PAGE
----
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Utah is a young state. Year after year, its residents, many of them teetotaling, tobacco-shunning Mormons, earn top marks on national wellness score cards. They spend less per capita on medical care than residents in any other state.

But for all their health and frugality, do Utahns catch a break on their health insurance?

Data are mixed but suggest that in general, yes.

Annual health premiums in Utah are well below the national average, whether for a policy for a single adult or family of four. And prices are rising more slowly here than elsewhere.

But Utah's prices aren't the lowest of the low. And, as consumer advocates point out, lower-price health care doesn't necessarily mean affordable health care.

"The number of Utahns who go without coverage, more than 300,000 uninsured, suggests it's still out of reach for many families," said Lincoln Nehring, senior health policy analyst at Voices for Utah Children.

Health insurance is complicated, but on a macro level rates reflect the risk, or relative health, of a given population.

"We live in a state where there are a lot of opportunities for people to be outdoors and get involved in healthy activities," said Mark Brown, vice president and chief financial officer at SelectHealth, the insurance arm of Utah's largest hospital chain, Intermountain Healthcare. "We have very low use of tobacco and alcohol, and have one of the lowest obesity rates in the nation."

Last year, Utahns who purchased coverage on their own — not through their employer — spent an average of $173 per month on premiums, according to a Kaiser Family Foundation analysis of data from the National Association of Insurance Commissioners. Only Alabama, California, Arkansas, Idaho and Delaware boasted better bargains.

At the other end of the spectrum is Massachusetts, where people spent $437.

Employer-based policies also come cheaper in Utah. In 2009 the state reported the second lowest average annual price in the nation for employee-plus-one coverage, at $7,974. And that's an improvement over 2006, when Utah came in with the 10th lowest price, according to data from the U.S. Agency for Healthcare Research and Quality.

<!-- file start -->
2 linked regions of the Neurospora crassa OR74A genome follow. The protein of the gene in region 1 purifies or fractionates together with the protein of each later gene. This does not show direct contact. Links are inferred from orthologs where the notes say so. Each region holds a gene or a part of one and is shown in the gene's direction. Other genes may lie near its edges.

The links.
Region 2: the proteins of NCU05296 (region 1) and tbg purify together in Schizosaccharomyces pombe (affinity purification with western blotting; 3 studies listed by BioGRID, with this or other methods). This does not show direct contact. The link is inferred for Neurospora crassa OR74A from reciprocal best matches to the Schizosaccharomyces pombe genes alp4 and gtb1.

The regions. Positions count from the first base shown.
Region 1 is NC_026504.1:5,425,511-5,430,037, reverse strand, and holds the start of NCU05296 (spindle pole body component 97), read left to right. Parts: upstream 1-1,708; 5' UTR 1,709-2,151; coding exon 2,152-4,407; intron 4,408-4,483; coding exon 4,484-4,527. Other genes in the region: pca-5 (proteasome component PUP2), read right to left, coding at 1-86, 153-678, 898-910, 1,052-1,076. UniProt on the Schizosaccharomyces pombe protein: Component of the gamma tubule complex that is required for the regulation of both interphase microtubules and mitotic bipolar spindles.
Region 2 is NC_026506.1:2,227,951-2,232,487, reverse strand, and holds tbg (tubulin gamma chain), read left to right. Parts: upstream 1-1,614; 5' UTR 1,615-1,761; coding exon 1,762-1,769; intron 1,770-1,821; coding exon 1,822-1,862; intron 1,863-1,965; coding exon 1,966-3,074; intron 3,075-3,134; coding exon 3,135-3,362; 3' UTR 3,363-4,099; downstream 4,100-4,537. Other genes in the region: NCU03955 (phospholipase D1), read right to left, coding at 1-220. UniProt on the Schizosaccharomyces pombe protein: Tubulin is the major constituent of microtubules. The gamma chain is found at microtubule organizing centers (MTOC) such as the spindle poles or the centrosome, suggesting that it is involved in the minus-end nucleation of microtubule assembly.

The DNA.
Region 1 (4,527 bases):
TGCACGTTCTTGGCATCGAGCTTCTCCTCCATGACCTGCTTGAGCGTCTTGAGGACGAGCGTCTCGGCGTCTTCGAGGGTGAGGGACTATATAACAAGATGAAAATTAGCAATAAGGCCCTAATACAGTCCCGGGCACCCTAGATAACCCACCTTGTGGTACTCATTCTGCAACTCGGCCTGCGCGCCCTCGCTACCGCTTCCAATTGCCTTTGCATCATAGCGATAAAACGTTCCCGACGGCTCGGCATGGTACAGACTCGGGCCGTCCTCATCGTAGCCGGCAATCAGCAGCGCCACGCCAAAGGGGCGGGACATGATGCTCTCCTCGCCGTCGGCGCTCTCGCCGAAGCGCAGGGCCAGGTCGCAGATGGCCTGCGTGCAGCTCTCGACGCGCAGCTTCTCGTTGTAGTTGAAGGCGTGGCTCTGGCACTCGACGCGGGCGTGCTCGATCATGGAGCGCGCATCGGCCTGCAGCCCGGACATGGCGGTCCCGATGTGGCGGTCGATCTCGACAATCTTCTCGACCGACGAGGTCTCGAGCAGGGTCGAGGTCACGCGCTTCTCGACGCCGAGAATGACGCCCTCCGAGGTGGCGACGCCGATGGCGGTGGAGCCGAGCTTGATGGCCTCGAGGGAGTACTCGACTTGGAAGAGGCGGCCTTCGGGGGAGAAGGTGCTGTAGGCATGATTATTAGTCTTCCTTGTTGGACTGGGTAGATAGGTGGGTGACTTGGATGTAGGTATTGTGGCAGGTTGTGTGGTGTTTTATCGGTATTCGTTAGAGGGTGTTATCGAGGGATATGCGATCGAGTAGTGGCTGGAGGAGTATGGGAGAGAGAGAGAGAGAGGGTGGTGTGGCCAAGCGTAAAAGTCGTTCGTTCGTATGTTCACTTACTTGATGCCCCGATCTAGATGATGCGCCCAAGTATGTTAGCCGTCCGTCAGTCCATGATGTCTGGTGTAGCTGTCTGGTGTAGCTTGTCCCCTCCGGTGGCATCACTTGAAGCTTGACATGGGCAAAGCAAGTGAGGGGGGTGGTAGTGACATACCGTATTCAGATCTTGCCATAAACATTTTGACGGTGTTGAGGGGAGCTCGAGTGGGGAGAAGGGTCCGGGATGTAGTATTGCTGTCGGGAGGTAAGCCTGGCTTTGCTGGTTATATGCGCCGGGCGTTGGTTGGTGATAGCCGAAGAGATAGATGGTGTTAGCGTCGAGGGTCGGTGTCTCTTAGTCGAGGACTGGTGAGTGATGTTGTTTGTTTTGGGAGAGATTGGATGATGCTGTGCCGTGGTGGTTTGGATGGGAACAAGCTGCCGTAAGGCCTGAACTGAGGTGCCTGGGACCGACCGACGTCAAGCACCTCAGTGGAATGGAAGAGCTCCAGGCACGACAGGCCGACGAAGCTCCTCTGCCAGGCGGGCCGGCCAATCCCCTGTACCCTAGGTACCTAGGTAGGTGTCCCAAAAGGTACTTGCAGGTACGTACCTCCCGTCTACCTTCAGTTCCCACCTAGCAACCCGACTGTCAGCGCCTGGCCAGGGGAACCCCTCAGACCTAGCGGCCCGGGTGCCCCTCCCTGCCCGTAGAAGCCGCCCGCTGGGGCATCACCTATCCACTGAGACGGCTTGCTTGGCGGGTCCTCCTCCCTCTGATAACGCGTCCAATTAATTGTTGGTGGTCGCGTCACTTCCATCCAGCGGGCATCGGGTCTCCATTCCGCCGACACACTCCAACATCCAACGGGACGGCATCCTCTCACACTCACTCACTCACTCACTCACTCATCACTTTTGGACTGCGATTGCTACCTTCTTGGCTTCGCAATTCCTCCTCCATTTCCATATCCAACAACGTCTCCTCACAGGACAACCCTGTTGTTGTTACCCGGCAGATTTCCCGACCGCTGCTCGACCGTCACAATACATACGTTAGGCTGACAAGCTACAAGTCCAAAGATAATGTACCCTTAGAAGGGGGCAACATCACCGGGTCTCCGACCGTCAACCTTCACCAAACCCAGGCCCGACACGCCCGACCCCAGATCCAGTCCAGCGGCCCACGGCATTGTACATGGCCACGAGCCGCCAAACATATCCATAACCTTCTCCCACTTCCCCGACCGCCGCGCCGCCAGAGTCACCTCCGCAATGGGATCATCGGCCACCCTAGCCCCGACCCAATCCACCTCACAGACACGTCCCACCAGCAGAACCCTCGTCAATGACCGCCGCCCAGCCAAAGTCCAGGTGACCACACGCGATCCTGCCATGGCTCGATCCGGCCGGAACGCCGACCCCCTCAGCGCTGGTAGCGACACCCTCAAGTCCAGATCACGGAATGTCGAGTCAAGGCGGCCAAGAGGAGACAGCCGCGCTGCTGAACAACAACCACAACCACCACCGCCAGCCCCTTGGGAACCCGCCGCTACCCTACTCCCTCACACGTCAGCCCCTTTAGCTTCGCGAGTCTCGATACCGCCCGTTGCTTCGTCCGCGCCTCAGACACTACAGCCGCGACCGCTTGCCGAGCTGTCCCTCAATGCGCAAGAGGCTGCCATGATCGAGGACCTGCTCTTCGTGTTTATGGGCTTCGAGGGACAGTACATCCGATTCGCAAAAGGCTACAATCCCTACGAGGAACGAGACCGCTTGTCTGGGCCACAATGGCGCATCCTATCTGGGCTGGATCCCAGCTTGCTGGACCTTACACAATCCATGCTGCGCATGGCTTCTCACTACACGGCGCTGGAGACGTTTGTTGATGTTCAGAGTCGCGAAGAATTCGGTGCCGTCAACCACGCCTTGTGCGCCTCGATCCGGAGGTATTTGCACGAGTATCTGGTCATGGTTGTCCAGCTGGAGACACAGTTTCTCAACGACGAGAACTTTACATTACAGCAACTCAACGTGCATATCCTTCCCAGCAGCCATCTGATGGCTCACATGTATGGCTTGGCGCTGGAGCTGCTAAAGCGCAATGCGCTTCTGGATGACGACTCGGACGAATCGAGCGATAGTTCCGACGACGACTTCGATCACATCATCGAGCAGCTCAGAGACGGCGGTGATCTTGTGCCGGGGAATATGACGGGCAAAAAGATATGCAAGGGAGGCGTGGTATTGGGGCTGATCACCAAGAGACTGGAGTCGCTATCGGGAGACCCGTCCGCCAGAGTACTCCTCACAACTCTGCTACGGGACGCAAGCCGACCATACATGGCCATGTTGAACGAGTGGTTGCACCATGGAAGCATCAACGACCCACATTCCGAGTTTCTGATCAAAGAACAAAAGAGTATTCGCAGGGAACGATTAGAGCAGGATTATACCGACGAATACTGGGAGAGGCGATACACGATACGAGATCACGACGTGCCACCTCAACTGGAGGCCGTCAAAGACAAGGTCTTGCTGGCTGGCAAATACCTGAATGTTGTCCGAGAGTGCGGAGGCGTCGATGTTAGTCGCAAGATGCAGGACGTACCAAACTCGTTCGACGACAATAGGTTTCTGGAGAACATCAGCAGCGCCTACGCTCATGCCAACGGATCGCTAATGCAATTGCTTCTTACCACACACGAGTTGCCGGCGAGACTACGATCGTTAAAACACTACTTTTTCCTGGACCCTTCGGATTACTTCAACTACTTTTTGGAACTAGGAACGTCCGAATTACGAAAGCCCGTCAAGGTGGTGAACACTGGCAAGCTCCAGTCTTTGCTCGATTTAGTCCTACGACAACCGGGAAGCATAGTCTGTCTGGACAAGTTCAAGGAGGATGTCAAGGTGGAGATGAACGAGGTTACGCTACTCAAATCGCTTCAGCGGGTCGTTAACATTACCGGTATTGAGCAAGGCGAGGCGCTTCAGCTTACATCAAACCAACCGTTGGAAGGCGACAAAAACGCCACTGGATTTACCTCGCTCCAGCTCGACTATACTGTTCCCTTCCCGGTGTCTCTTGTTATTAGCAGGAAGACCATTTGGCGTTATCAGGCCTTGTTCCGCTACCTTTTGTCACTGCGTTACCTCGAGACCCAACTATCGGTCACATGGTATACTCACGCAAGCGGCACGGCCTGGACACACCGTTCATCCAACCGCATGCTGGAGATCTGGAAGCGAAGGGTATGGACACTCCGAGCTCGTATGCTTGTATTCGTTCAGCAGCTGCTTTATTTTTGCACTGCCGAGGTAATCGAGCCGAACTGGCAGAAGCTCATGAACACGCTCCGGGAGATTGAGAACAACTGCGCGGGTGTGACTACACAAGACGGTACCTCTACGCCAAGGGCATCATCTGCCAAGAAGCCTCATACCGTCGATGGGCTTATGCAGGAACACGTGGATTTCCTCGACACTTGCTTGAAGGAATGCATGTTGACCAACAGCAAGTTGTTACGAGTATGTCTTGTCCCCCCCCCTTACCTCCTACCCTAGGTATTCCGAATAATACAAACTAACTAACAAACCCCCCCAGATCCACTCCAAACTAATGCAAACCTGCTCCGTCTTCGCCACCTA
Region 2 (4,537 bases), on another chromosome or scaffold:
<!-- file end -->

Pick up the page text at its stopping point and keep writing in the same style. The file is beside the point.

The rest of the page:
But an average is just that. It means there are plenty of working couples paying more, said Shelly Braun, Utah Health Policy Project. "It's a question of cheaper for whom."

On a micro level, insurance rates also reflect what the market will bear, making state-by-state comparisons somewhat meaningless.

"People in Massachusetts may pay high premiums, but they also earn some of the highest wages in the country," said Nerhing.

They may also be getting more bang for their buck.

"Some states mandate coverage that Utah doesn't; contraceptives, for example," explained Nehring. "So our health plans may be more affordable but provide beneficiaries less."

Utah is below the national average when it comes to employers offering health benefits.

Insurance companies, namely their ability to negotiate discounts with hospitals, also influence pricing.

In Utah, two nonprofits claim 60 percent of the market: Intermountain's SelectHealth and Regence BlueCross BlueShield. And Intermountain has captured national attention — and a plug from President Barack Obama — for restraining costs while delivering quality care.

"We're not just processing our member's claims. ... We work closely with doctors and clinics to find ways to make sure our members are getting high-quality care at the lowest appropriate cost," said Brown. "We believe this collaboration results in both better care and lower overall premiums in the market."

This comes as some comfort to consumers such as Stephen Worcester.

"We haven't seen the same level of premium hikes that you read about in California, but the double-digit annual increases aren't sustainable," said the Cottonwood Heights retiree.

Worcester is a year and a half from qualifying for Medicare but for now spends more each month on health insurance than he collects in Social Security.

"I'm using my savings to live," he said.

The price of health

2004 • The per-capita personal health care spending ranged from a high of $6,683 in Massachusetts to $3,972 in Utah, where spending was the lowest.

2011 • A Thomson Reuters study identified the Ogden-Clearfield area as the least-expensive health care market in the nation. Its commercially insured residents spent an average of $2,623 on medical care in 2009. Anderson, Ind., was the most expensive area, at $7,231 per person. Salt Lake City ranked eighth in the study at $2,979 per person.

Who pays?

• Nearly half, 46 percent, of uninsured adults in Utah work full time, 20 percent work part time and 12 percent are nonworking spouses.

• Utah is below the national average when it comes to small businesses offering health benefits; only 31 percent of companies with 50 or fewer employees offer coverage.

• Utah employers that do offer benefits tend to pick up less of the tab than their counterparts in other states. Last year, employers on average picked up 76 percent of the premium for single employees. Only New Mexico employers contributed less. Business owners in Hawaii, meanwhile, kicked in 90 percent and in Colorado, 81 percent.

Sources: Utah Department of Health, Utah Governor's Office of Economic Development, Henry J. Kaiser Family Foundation